Enzi works to collect taxes on internet sales
July 3, 2007
In May, Wyoming U.S. Senator Mike Enzi (R) introduced legislation to require online retailers and catalog stores making sales in Wyoming to pay state sales tax just as in-store businesses are required to do.
The bill, the “Sales Tax Fairness and Simplification Act” would develop a tax system that would collect sales and use tax that is lost because remote sellers are not currently required to collect and remit sales and use taxes on catalog and internet purchases. Enzi says this is costing states and localities billions in lost revenues. He contends that if the lost revenue is allowed to continue other taxes, such as income or property taxes, will have to be increased to offset the lost revenue to state and local governments.
According to information on Senator's website regarding this legislation, his bill "would not increase taxes or allow duplicate taxes in different states. The legislation would streamline the country’s more than 7,500 diverse sales tax jurisdictions by permitting states that become voluntary members of the Streamlined Sales and Use Tax Agreement to require remote sellers to collect and remit sales and use taxes. A total of 15 states have permanently changed their tax laws and implemented the requirements of the Agreement. The Agreement would help harmonize states sales and use tax rules, bring uniformity to the definitions of items in the sales tax base, reduce the paperwork burden on retailers, and incorporate new technology to modernize administrative procedures."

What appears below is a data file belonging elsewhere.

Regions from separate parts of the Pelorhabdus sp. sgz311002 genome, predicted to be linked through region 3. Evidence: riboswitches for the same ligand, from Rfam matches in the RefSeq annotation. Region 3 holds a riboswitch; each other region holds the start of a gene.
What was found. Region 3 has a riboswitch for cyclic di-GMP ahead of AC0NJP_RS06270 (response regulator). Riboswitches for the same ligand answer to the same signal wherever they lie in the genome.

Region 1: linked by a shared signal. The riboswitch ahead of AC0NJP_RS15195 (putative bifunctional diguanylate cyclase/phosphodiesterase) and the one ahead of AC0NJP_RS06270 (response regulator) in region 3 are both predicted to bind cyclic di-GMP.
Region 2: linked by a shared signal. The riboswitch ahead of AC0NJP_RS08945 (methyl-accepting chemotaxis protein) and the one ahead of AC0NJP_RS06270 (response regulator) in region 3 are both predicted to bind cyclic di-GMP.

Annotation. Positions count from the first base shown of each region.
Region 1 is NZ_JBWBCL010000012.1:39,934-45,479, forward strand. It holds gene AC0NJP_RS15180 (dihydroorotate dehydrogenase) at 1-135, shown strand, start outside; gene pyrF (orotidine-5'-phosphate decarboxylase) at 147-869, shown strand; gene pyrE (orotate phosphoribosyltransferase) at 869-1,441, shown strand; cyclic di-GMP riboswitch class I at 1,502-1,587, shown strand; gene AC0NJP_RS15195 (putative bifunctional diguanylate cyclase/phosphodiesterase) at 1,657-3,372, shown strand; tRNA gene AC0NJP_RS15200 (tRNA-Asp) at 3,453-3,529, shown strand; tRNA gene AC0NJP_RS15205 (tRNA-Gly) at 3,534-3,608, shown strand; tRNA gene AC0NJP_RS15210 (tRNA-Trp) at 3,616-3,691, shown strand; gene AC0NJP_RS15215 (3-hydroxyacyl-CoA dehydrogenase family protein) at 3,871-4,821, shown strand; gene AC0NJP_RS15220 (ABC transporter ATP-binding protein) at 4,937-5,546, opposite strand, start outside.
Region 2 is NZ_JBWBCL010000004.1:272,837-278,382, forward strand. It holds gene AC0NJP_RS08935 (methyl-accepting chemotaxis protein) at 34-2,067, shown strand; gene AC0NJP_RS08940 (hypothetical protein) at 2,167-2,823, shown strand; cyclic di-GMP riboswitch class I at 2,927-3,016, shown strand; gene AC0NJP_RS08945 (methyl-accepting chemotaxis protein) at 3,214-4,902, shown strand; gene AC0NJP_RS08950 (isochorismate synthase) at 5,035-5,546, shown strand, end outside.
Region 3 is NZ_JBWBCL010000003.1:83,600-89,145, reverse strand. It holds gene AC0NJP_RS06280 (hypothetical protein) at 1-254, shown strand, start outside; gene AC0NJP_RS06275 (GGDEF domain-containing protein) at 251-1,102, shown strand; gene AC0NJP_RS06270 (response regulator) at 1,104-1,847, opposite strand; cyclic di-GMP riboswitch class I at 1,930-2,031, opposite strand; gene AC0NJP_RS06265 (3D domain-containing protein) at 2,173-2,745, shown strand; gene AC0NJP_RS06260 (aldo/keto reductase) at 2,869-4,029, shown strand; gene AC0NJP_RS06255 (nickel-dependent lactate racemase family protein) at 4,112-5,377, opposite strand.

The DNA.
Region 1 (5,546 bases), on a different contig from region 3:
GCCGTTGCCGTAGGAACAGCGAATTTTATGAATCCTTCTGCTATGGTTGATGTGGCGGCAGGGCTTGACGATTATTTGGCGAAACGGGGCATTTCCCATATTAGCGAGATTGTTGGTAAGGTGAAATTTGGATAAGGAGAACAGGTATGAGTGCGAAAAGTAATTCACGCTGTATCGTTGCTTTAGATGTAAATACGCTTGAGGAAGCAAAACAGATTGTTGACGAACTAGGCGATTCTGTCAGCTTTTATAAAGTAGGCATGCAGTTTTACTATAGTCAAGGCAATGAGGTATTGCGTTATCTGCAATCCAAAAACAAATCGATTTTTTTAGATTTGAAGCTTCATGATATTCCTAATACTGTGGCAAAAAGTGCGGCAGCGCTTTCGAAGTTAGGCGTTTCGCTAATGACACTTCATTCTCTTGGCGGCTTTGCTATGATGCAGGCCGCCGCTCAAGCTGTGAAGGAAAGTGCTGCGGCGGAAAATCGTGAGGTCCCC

Enzi’s bill includes a Small Business provision that would allow remote sellers who make less than $5 million nationwide in the year preceding the sale to qualify for an exemption and not be required to collect the tax.
The bill has been referred to the Senate Finance Committee.
U.S. Senator Mike Enzi’s website